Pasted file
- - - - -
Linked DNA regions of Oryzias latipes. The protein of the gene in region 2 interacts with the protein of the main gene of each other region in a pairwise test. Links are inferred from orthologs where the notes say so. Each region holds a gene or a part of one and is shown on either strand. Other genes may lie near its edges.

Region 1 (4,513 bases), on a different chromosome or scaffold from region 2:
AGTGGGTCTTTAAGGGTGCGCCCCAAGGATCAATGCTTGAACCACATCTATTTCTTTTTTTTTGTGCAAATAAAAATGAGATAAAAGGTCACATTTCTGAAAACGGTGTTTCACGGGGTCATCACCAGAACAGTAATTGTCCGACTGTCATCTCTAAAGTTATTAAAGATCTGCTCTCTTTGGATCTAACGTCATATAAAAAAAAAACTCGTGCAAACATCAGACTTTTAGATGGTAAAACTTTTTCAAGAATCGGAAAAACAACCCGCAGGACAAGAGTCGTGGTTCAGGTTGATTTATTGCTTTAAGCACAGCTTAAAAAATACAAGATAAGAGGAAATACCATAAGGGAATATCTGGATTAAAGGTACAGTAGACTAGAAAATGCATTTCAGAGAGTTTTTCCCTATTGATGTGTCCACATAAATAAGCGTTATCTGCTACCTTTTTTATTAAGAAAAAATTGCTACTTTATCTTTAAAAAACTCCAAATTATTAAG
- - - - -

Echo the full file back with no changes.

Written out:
Linked DNA regions of Oryzias latipes. The protein of the gene in region 2 interacts with the protein of the main gene of each other region in a pairwise test. Links are inferred from orthologs where the notes say so. Each region holds a gene or a part of one and is shown on either strand. Other genes may lie near its edges.

Region 1 (4,513 bases), on a different chromosome or scaffold from region 2:
AGTGGGTCTTTAAGGGTGCGCCCCAAGGATCAATGCTTGAACCACATCTATTTCTTTTTTTTTGTGCAAATAAAAATGAGATAAAAGGTCACATTTCTGAAAACGGTGTTTCACGGGGTCATCACCAGAACAGTAATTGTCCGACTGTCATCTCTAAAGTTATTAAAGATCTGCTCTCTTTGGATCTAACGTCATATAAAAAAAAAACTCGTGCAAACATCAGACTTTTAGATGGTAAAACTTTTTCAAGAATCGGAAAAACAACCCGCAGGACAAGAGTCGTGGTTCAGGTTGATTTATTGCTTTAAGCACAGCTTAAAAAATACAAGATAAGAGGAAATACCATAAGGGAATATCTGGATTAAAGGTACAGTAGACTAGAAAATGCATTTCAGAGAGTTTTTCCCTATTGATGTGTCCACATAAATAAGCGTTATCTGCTACCTTTTTTATTAAGAAAAAATTGCTACTTTATCTTTAAAAAACTCCAAATTATTAAG